Independent speech and language therapist hears too many rumblings in the classroom.
One of my friends was having a birthday party at Wagamama recently. In case you don’t know, it’s one of those Japanese-style restaurants, a minimalist environment with no soft furnishings. It looked attractive, but I had to lip-read and strain across the table to decipher what people were saying. It was exhausting. Luckily, we don’t expect children to learn in an environment like Wagamama. Or do we?
50 per cent of schools tested do not meet current acoustic guidelines, according to a recent campaign by the National Deaf Children’s Society, who are concerned that few authorities test, monitor or regulate acoustics, and that new building programmes are ignoring current standards.
Echoic surroundings are commonplace in big, old Victorian schools with high ceilings and huge glass windows, and in sports halls and swimming pools. In studies of inner city schools, the background noise, even at night, has been found to be louder than a teacher’s speaking voice (65 to 70 decibels). No wonder teachers are the professionals most likely to develop hoarse voices!
I know of a six-year-old girl with “normal hearing” who burst into tears when she first saw “Twinkle, Twinkle Little Star” written down, as she had always heard it as “Dwindle, Dwindle…”. In her school the louder vowel sounds reverberated too strongly on the hard surfaces and masked the consonant sounds.
Young children cannot fill the missing gaps in unclear or fragmented speech in the same way that adults can. If it’s hard for those with normal hearing, consider the six to ten per cent of children in mainstream school with auditory processing difficulties, or the up to 50 per cent with speech, language or communication difficulties in primary school. These groups are likely to include pupils with dyslexia, dyspraxia, attention deficit disorder and/or autistic spectrum disorder, as well as the precocious talkers/readers with, for example, Asperger’s syndrome.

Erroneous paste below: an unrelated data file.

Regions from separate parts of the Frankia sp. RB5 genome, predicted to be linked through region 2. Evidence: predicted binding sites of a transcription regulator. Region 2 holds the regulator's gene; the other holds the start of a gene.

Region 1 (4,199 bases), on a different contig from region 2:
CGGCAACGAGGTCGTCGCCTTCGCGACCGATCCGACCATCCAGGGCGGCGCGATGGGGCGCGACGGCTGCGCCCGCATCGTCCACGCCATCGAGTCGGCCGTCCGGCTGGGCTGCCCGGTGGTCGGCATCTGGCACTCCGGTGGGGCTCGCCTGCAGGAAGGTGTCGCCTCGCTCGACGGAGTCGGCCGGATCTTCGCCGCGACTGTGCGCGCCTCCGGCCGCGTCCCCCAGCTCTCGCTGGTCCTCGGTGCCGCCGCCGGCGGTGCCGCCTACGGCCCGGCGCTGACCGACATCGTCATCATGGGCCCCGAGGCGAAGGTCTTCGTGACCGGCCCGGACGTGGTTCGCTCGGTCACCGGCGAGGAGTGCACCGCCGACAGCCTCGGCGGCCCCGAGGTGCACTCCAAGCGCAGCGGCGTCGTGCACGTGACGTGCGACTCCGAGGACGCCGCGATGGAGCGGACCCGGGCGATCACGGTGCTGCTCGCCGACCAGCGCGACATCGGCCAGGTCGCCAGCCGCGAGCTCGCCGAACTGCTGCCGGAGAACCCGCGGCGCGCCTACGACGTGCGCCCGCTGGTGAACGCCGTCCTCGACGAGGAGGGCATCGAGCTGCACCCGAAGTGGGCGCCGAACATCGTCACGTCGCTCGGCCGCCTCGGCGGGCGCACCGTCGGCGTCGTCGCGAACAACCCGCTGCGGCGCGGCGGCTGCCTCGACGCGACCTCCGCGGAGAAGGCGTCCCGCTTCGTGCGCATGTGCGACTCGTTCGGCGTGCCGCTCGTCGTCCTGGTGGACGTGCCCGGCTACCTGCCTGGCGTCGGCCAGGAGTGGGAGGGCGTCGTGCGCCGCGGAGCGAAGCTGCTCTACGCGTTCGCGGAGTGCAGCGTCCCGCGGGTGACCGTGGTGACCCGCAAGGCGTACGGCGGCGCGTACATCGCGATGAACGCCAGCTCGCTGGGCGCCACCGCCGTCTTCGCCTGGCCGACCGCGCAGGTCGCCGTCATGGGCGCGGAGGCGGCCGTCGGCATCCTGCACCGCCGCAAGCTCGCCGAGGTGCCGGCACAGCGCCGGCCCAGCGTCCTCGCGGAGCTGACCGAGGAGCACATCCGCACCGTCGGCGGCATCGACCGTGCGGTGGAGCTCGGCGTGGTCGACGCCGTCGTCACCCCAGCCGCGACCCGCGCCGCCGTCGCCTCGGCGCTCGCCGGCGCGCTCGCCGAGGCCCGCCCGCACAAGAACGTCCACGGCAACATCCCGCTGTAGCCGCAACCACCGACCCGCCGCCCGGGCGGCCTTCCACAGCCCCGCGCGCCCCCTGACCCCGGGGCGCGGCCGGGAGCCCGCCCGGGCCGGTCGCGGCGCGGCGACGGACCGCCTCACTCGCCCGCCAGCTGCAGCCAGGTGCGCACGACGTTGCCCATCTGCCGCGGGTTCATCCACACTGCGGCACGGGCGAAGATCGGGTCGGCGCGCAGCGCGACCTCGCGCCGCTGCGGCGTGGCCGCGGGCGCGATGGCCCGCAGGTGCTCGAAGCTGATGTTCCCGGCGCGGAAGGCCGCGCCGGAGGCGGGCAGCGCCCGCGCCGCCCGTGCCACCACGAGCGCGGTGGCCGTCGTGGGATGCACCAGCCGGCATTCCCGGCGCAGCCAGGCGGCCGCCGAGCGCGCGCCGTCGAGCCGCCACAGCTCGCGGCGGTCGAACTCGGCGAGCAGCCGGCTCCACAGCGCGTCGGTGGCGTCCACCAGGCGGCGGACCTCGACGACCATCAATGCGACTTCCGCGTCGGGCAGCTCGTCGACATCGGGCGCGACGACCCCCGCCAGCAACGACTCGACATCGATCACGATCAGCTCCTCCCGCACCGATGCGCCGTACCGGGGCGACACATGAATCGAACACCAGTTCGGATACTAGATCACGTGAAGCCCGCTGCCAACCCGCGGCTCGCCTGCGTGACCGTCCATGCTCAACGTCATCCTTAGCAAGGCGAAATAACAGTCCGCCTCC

Unfortunately, misleading reassurances of normal hearing are often given following routine hearing assessments, which do not measure speech perception, just pure tones. But in reality, these children may need the teachers voice to be fifteen to twenty decibels louder than the background noise, often already at 60 to 65 Decibels. Indeed, the Disability Discrimination Act 2004 requires this. Is it so surprising, then, that a shocking 80 per cent of those identified as having significant communication or literacy difficulties in primary school, still have significant difficulties at secondary school? Poor acoustics may not be the cause of their difficulties, but boy, can they make a difference!
So, if you know children whose drawings are age appropriate, who pay attention, at least to topics which interest them, but who fatigue easily, and who aren’t making progress with learning language, social skills, rhymes, phonics, or reading, the chances are, they just might not be hearing speech well enough. For example, to hear the difference between the sounds b,d and g, we have to hear chords with pitch sweeps lasting only 40 milliseconds.
Whilst my ideals of screening children for cognitive, auditory and visual abilities at school entry, and reducing all class sizes, are unlikely to become reality for decades, there are simple ways we can help now. Children should be encouraged to let us know when they haven’t heard or understood, and adults should model this for children, using phrases such as “I am sorry, I can’t hear. Please say that again”. Alternating groups’ turns for speaking tasks within a class can reduce the number of people speaking at any one time. Asking the speaker to come to the front to address the class can help the children who need the visual support from lip reading, who should be sitting at the front. Visual support, in the form of pictures, photos, drawings or mind maps can also make a huge difference.
Article first published in SEN Magazine issue 44: January/February 2010.